Important Note: For it to work, copy the PIECES.EGA file you will find in the Deep Chess site to the same folder as your program (this file contains the images of the pieces).

For historical purposes I have added previous versions of the code. You do not have to worry about those. Simply choose the latest one. Make sure you keep on coming to this page for updates of the code.

Important Notes

  • The “HUO Chess with graphics v0.6” needs a lot of memory for the logs so in some systems it may throw an Out of Memory exception. In those cases, please use the “Huo Chess v0.7” which has reduced memory needs instead.

Opening Book Editor

The latest versions (v0.6) of the code have an opening book functionality. In order to generate the files of the opening book you can use the Opening Book Editor found below.

Simply run the program, play the moves you want to store in the opening book and they will all be stored in separate txt files. These files must then be places in the same folder as the Huo Chess executable for the latter to utilize them.

As with Huo Chess, make sure you visit this page again to check for any updates or improvements in the code!

Other Huo Chess resources

Other Huo Chess related resources are listed in this section.

Feel free to write for any comments or suggestions for the program.

Until we meet again…

Happy coding!

How to code a chess program in one day. (C# and Java examples)

Interested in chess programming? You are interested in philosophy too! What is thinking? Can AI be conscious? What does it mean to do something? Can the AI understand that it does play chess? Explore the AI related articles in Harmonia Philosophica and understand why you are already a philosopher!


Coding is easy.

Today there are a lot of people learning how to do it.

Why not you?

And you know what is the most difficult step in learning how to code?


You know there is an old Buddhist saying claiming that “When the student wants, the teacher appears”. So the question is not whether there are tutorials out there to teach you. There are a lot. Here or elsewhere, you can easily find articles showing how to code.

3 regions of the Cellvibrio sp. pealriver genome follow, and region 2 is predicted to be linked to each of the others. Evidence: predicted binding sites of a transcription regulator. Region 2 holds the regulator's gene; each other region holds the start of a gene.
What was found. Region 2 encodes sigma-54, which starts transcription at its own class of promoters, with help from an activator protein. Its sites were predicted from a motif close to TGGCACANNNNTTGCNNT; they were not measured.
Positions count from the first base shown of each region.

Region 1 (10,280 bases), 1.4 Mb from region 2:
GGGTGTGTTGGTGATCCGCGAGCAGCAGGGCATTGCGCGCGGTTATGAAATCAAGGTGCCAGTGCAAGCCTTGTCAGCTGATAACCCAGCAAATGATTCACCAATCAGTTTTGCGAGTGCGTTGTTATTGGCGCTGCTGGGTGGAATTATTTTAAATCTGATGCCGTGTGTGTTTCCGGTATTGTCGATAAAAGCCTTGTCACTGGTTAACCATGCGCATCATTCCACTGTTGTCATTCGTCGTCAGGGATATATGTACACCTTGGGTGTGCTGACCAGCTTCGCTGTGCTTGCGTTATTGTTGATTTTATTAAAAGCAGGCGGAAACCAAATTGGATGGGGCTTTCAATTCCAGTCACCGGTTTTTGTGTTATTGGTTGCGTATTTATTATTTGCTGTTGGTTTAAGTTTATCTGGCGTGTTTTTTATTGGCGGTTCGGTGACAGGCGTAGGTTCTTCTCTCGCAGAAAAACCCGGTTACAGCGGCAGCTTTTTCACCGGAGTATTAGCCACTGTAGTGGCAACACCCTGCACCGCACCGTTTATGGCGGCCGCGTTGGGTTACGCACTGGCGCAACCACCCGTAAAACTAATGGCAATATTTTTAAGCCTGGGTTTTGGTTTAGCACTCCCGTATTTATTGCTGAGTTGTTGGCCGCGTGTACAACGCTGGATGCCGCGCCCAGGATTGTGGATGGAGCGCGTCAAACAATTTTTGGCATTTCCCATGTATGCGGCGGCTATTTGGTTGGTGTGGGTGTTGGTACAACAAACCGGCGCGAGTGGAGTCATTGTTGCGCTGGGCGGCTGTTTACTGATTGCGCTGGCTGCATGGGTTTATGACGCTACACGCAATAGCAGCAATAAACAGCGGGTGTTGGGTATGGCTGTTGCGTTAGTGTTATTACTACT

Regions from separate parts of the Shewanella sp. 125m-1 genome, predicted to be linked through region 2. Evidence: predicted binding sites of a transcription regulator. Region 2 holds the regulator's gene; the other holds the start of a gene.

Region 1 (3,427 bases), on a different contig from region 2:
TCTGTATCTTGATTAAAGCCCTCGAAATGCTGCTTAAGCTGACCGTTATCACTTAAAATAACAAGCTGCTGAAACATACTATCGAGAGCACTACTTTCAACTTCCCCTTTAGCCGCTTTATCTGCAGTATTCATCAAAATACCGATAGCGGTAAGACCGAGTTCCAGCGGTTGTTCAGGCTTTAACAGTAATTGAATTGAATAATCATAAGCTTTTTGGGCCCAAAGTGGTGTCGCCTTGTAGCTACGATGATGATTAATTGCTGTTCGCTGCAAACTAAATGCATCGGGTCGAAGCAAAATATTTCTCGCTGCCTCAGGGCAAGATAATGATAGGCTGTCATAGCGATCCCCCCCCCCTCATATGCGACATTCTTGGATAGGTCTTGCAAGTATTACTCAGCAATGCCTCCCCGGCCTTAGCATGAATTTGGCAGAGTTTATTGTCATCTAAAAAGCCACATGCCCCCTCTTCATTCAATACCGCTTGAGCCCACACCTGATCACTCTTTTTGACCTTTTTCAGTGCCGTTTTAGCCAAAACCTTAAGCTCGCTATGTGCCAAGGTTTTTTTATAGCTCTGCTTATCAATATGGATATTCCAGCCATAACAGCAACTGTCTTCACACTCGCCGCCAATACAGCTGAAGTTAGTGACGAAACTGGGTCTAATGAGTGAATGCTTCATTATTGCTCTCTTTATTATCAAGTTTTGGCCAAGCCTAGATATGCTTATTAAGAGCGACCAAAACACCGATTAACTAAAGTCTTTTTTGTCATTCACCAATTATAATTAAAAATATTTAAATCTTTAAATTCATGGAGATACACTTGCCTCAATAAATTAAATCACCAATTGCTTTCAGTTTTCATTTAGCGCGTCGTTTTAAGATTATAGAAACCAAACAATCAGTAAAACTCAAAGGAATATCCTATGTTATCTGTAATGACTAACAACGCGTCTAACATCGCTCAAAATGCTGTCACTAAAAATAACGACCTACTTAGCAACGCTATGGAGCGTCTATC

The question is: Are you willing enough?

(And yes, Harmonia Philosophica is mainly a philosophy portal, so feel free to read about philosophy while trying to debug your first chess program)

For this ultra quick training I will use a Java edition of my Huo Chess program. This edition lacks basic functionalities like deep searching, but it can however play chess according to the rules and choose the best move at the current position based on which move earns the most material.

Places to download Huo Chess (source code and executable)

License: You can reuse the code you see here in any way you want, as long as you mention the author and the place where you read it first!

RELATED TUTORIALS:How to program a chess program for Beginners” series will give you a more detailed description of how to create your chess program! Check also the Programming for kids: Developing a chess program in BASIC and the Programming a chess application in QBasic (QB64) tutorials for developing a chess program in BASIC programming language. Check out also the “How to develop an adventure game ultra-fast tutorial” tutorial! You could also find interesting the HUO Writer: A simple AI writer with basic Neural Network capabilities (QB64) article. The How to develop a chess program from scratch (for total beginners) series will help you develop a chess program even though you are a total beginner! Check also our affiliate chess-programming portal!


(A journey of a thousand miles begins with a single step)

~ Lao Tzu, Tao Te Ching

Step 1: Get a programming interface

This tutorial will show you how to code a demo chess program in one day, even without any prior knowledge of programming. All you need is a programming interface to write and compile (i.e. make an executable program out of your code) the code that you will write. These are also known as Programming IDEs (Integrated Development Interfaces). This could be the Microsoft Visual Studio (the Express edition of which can be downloaded for free) for C# or any Java compiling studio available out there (like NetBeans for example, which again can be downloaded for free).

The tutorial will not cover the details on how to use these programming interfaces. But this is not something hard to learn anyway. Just go to the web (or the page of the tool itself) and you will gain an understanding on how to write a small console program (this is what we are going to do here) in less than an hour. When I refer to a console program I mean a program which does not have graphics but only displays text. We will start with building such a program since writing code for graphics will surely need an additional effort to learn how to do it. And it will be easy to later on add graphics to your program, once you have the AI logic of the chess engine up and ready, don’t you think?

Open the IDE and select to create a new project…
Select to create a simple application…
Your program is created. All you have to do is add the code…

Tools to use for coding your program

  • Microsoft Visual Studio (free edition)
  • Java NetBeans

After you download the IDE, install it in your computer and go to the option New Project. Select to create a simple C# console application (in Visual Studio) or a simple Java program (in NetBeans). Click Create and there you are. You have the shell in which you will add your chess program code!

Step 2: Design the chess program structure

Let’s go into the chess program now.

But wait!

Don’t we need to learn the programming language first?

The answer is simple: NO!

You will learn them as you go.